We could, therefore, speculate that a lack of clear outside threat could have meant a longer continuity in the power struggles that affected England before the 8th century, specifically back and forth fighting between Anglo-Saxons and sometime Britons. By being unified relatively early, England became a more attractive crown, which is one reason why the Normans were interested in its conquest in the 11th century, as a larger political entity and having now greater wealth made it more of an interest for the Normans who were more boxed into their territory in France by the French. Continued Viking raids into the 11th century also showed the interest the British Isles had for Viking raiders. Overall, the Viking invasion and attempt at conquest not only helped make England united, it also allowed the spread of English, as England then formed its own Empire. In effect, this all may have not been possible if the Viking invasions did not occur. The Anglo-Saxons may have simply never formed a larger, more powerful kingdom that was attractive for conquest and subsequently became a major global power that spread English. [7]

Conclusion

The so-called Viking or Danish and Norse invasions of England had a profound effect in the making of what became known as England. The idea of England may have been more ancient than Alfred, that is a united kingdom of English speaking people; however, its forging was unlikely prior to the 9th century. During the Anglo-Saxon period after the Roman Empire's rule of England, much of the land was politically fragmented and Angles, Saxons, and Britons were often in competition. Kingdoms such as Mercia were able to at times become relatively more powerful, but even then it was difficult to fully conquer the area we know as England.

It took outsiders, who were far more superior in military capability, initially, that created great weakness in three of the four major English kingdoms. This provided an opportunity for Alfred the Great and his successors to not only eventually reconquer the kingdoms but the invasions served as a way to unify the English speaking population. It would be hard to imagine that England could have formed relatively easily in the 10th century without the invasions in the 9th century by the Vikings. Possibly, it would have taken longer and examples of Italy and Germany in the 19th centuries show that this process could have even taken centuries. Nevertheless, the invasions allowed the eventual creation of England and subsequent spreading and dominance of English culture and language that occurred many centuries later.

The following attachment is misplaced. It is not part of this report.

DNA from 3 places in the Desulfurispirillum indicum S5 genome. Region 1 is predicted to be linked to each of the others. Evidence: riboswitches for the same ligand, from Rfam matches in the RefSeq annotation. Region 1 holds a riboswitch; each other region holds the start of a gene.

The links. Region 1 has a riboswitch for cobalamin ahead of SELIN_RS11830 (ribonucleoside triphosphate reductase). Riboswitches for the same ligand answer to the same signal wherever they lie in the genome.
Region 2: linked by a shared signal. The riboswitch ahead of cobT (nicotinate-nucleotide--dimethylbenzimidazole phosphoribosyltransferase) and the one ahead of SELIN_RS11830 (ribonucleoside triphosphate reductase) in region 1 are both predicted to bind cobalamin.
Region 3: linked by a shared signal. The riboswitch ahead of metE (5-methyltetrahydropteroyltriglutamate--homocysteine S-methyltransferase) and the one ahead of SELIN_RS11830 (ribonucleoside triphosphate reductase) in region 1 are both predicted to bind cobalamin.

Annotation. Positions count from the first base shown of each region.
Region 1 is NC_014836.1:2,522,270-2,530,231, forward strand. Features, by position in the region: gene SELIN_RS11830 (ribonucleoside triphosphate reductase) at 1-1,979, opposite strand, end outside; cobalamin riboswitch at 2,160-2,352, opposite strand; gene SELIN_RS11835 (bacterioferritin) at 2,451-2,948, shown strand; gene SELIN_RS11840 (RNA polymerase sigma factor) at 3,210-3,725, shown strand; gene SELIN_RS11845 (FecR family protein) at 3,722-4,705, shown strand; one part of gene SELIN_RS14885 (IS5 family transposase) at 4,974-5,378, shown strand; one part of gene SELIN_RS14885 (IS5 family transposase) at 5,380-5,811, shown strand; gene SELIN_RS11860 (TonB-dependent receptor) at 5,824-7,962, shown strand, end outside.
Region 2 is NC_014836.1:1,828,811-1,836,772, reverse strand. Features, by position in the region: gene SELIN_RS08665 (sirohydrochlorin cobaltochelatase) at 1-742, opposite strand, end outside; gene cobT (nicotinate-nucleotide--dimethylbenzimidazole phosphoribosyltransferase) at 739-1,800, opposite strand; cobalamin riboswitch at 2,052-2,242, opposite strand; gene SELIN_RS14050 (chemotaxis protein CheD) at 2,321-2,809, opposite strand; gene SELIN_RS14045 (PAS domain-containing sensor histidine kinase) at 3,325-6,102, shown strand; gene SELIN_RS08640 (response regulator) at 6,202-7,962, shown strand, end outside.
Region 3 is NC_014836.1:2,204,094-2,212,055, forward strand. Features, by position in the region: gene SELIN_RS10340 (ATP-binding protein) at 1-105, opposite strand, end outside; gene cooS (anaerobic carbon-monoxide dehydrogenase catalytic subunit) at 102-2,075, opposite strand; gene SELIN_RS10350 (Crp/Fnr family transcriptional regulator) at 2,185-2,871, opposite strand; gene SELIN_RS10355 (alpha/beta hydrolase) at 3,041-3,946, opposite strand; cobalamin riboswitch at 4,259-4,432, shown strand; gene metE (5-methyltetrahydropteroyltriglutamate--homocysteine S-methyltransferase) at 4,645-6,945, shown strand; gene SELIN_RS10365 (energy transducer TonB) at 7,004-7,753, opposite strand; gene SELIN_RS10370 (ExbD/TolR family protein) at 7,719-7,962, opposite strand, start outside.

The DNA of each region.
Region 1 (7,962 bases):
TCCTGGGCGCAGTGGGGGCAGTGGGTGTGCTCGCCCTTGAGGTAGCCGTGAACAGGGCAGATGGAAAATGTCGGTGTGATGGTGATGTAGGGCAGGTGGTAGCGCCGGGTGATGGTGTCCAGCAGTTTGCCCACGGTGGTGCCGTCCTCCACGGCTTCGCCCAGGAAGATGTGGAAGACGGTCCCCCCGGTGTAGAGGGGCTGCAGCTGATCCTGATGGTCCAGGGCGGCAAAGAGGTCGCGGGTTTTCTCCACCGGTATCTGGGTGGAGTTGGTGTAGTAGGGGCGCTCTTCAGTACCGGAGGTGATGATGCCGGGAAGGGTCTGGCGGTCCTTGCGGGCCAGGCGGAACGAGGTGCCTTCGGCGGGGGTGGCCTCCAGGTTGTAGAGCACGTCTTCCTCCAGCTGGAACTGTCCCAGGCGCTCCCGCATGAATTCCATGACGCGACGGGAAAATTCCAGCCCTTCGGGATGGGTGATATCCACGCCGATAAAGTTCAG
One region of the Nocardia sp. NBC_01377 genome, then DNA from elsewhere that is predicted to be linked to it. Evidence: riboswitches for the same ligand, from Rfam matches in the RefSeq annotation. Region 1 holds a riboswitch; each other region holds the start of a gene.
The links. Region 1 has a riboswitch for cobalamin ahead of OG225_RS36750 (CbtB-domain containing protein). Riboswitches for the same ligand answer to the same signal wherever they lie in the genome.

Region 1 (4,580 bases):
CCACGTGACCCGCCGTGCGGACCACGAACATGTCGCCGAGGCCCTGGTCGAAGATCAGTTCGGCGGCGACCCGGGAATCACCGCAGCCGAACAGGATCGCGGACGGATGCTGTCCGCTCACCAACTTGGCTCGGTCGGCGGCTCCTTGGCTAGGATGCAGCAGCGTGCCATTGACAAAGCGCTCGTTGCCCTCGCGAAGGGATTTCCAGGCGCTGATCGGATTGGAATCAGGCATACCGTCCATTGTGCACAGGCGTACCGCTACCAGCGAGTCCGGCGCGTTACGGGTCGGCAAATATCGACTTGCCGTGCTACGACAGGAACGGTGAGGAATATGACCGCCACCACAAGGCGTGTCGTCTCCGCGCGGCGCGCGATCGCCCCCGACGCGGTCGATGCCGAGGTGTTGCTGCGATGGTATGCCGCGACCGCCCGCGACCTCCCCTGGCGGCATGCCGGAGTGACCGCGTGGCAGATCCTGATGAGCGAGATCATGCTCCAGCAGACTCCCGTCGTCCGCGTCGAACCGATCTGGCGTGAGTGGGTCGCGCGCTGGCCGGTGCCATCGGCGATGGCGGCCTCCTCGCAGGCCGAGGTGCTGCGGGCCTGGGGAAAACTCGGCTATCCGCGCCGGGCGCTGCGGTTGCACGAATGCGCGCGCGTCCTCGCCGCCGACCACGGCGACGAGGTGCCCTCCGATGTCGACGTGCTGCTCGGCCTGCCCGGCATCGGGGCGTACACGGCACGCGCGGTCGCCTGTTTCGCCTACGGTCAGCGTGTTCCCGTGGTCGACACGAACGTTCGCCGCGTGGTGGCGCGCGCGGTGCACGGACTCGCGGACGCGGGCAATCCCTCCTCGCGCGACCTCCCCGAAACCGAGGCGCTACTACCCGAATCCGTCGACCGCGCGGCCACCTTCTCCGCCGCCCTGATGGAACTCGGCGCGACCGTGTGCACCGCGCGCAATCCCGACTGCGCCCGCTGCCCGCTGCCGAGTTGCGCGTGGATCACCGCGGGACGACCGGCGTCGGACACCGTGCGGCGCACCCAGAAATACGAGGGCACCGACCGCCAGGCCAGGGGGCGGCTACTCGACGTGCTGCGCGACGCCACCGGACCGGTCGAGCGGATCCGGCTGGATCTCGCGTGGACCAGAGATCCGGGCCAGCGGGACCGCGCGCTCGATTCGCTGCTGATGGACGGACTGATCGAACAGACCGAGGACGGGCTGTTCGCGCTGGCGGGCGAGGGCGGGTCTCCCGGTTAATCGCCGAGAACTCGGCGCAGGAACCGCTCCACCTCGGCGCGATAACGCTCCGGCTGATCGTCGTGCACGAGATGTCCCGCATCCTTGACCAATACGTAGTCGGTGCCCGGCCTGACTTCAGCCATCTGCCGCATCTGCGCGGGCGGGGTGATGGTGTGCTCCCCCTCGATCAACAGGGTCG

References

  1. For more on the background on the conflict between the Vikings and Anglo-Saxons, see: Baillie, Benjamin James. 2015. The Great Heathen Army: Ivar "the Boneless" and the Viking invasion of Britain. Benjamin James Baillie.
  2. For more on why Alfred the Great was able to triumph over the Vikings, see: Dougherty, M.J. (2014) Vikings: a dark history of the Norse people. New Holland Publishers.
  3. For more on the process of unification for England, see: Stafford, P. (1989) Unification and conquest: a political and social history of England in the tenth and eleventh centuries. London ; New York : New York, NY, E. Arnold ; Distributed in the USA by Routledge, Chapman, and Hall.
  4. For more on how the Viking invasions both united the English and weakened rival kingdoms, see: Stafford, P. (1989) Unification and conquest: a political and social history of England in the tenth and eleventh centuries. London ; New York : New York, NY, E. Arnold ; Distributed in the USA by Routledge, Chapman, and Hall.
  5. For more on the Normans, see: Brown, R.A. (1994) The Normans. New ed. Woodbridge, Suffolk UK ; Rochester, NY, Boydell Press.
  6. For more on what might have happened have the Viking invasions never occurred, see: Somerville, A.A. & McDonald, R.A. (2013) The Vikings and their age. Companions to medieval studies series v. 1. Toronto, University of Toronto Press, pg. 20.
  7. For more on the wealth of England in the 10th and 11th centuries, as it became unified, see: Sawyer, P.H. (2013) The wealth of Anglo-Saxon England. Based on the Ford Lectures delivered in the University of Oxford in Hilary Term 1993. 1st ed. Oxford, Oxford University Press.